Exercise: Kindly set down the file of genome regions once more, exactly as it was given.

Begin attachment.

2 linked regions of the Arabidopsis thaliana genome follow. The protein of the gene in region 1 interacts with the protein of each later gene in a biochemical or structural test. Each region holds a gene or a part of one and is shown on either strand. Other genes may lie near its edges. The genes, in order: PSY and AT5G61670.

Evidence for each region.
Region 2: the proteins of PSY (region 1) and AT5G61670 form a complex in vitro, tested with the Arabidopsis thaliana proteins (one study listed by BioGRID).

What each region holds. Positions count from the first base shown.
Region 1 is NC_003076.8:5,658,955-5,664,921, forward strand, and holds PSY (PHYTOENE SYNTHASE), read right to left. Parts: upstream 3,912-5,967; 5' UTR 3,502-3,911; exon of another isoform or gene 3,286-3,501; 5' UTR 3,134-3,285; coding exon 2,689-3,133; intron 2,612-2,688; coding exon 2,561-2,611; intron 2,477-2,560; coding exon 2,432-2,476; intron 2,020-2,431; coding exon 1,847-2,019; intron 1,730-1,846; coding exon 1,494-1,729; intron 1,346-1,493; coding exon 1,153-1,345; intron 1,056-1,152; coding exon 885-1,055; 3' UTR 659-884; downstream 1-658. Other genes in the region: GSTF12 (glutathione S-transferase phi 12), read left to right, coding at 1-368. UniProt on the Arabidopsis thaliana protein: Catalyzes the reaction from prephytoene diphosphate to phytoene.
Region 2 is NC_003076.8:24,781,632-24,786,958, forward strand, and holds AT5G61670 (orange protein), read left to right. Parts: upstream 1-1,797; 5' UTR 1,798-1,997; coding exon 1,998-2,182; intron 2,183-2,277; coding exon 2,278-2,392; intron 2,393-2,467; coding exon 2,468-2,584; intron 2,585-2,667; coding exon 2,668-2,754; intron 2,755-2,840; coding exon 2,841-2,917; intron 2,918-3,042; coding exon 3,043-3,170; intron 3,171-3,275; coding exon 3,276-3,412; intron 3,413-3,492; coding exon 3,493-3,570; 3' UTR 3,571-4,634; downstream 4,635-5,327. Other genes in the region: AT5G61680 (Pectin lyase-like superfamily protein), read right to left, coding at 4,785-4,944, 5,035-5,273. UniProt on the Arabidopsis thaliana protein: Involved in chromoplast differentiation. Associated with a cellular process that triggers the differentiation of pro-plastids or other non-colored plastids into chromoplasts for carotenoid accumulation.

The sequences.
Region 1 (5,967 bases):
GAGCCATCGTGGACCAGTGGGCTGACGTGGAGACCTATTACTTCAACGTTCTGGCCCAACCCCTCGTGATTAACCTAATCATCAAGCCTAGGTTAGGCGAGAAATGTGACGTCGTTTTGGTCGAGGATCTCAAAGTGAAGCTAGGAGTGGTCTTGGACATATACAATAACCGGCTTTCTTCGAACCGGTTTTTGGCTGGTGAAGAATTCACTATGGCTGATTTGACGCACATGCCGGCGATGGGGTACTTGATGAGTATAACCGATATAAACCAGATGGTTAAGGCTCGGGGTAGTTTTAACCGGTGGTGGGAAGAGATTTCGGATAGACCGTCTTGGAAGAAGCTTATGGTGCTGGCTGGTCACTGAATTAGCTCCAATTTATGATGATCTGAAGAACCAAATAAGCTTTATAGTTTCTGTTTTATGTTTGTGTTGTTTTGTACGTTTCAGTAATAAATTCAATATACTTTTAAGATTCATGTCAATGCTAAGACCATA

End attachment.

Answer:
2 linked regions of the Arabidopsis thaliana genome follow. The protein of the gene in region 1 interacts with the protein of each later gene in a biochemical or structural test. Each region holds a gene or a part of one and is shown on either strand. Other genes may lie near its edges. The genes, in order: PSY and AT5G61670.

Evidence for each region.
Region 2: the proteins of PSY (region 1) and AT5G61670 form a complex in vitro, tested with the Arabidopsis thaliana proteins (one study listed by BioGRID).

What each region holds. Positions count from the first base shown.
Region 1 is NC_003076.8:5,658,955-5,664,921, forward strand, and holds PSY (PHYTOENE SYNTHASE), read right to left. Parts: upstream 3,912-5,967; 5' UTR 3,502-3,911; exon of another isoform or gene 3,286-3,501; 5' UTR 3,134-3,285; coding exon 2,689-3,133; intron 2,612-2,688; coding exon 2,561-2,611; intron 2,477-2,560; coding exon 2,432-2,476; intron 2,020-2,431; coding exon 1,847-2,019; intron 1,730-1,846; coding exon 1,494-1,729; intron 1,346-1,493; coding exon 1,153-1,345; intron 1,056-1,152; coding exon 885-1,055; 3' UTR 659-884; downstream 1-658. Other genes in the region: GSTF12 (glutathione S-transferase phi 12), read left to right, coding at 1-368. UniProt on the Arabidopsis thaliana protein: Catalyzes the reaction from prephytoene diphosphate to phytoene.
Region 2 is NC_003076.8:24,781,632-24,786,958, forward strand, and holds AT5G61670 (orange protein), read left to right. Parts: upstream 1-1,797; 5' UTR 1,798-1,997; coding exon 1,998-2,182; intron 2,183-2,277; coding exon 2,278-2,392; intron 2,393-2,467; coding exon 2,468-2,584; intron 2,585-2,667; coding exon 2,668-2,754; intron 2,755-2,840; coding exon 2,841-2,917; intron 2,918-3,042; coding exon 3,043-3,170; intron 3,171-3,275; coding exon 3,276-3,412; intron 3,413-3,492; coding exon 3,493-3,570; 3' UTR 3,571-4,634; downstream 4,635-5,327. Other genes in the region: AT5G61680 (Pectin lyase-like superfamily protein), read right to left, coding at 4,785-4,944, 5,035-5,273. UniProt on the Arabidopsis thaliana protein: Involved in chromoplast differentiation. Associated with a cellular process that triggers the differentiation of pro-plastids or other non-colored plastids into chromoplasts for carotenoid accumulation.

The sequences.
Region 1 (5,967 bases):
GAGCCATCGTGGACCAGTGGGCTGACGTGGAGACCTATTACTTCAACGTTCTGGCCCAACCCCTCGTGATTAACCTAATCATCAAGCCTAGGTTAGGCGAGAAATGTGACGTCGTTTTGGTCGAGGATCTCAAAGTGAAGCTAGGAGTGGTCTTGGACATATACAATAACCGGCTTTCTTCGAACCGGTTTTTGGCTGGTGAAGAATTCACTATGGCTGATTTGACGCACATGCCGGCGATGGGGTACTTGATGAGTATAACCGATATAAACCAGATGGTTAAGGCTCGGGGTAGTTTTAACCGGTGGTGGGAAGAGATTTCGGATAGACCGTCTTGGAAGAAGCTTATGGTGCTGGCTGGTCACTGAATTAGCTCCAATTTATGATGATCTGAAGAACCAAATAAGCTTTATAGTTTCTGTTTTATGTTTGTGTTGTTTTGTACGTTTCAGTAATAAATTCAATATACTTTTAAGATTCATGTCAATGCTAAGACCATA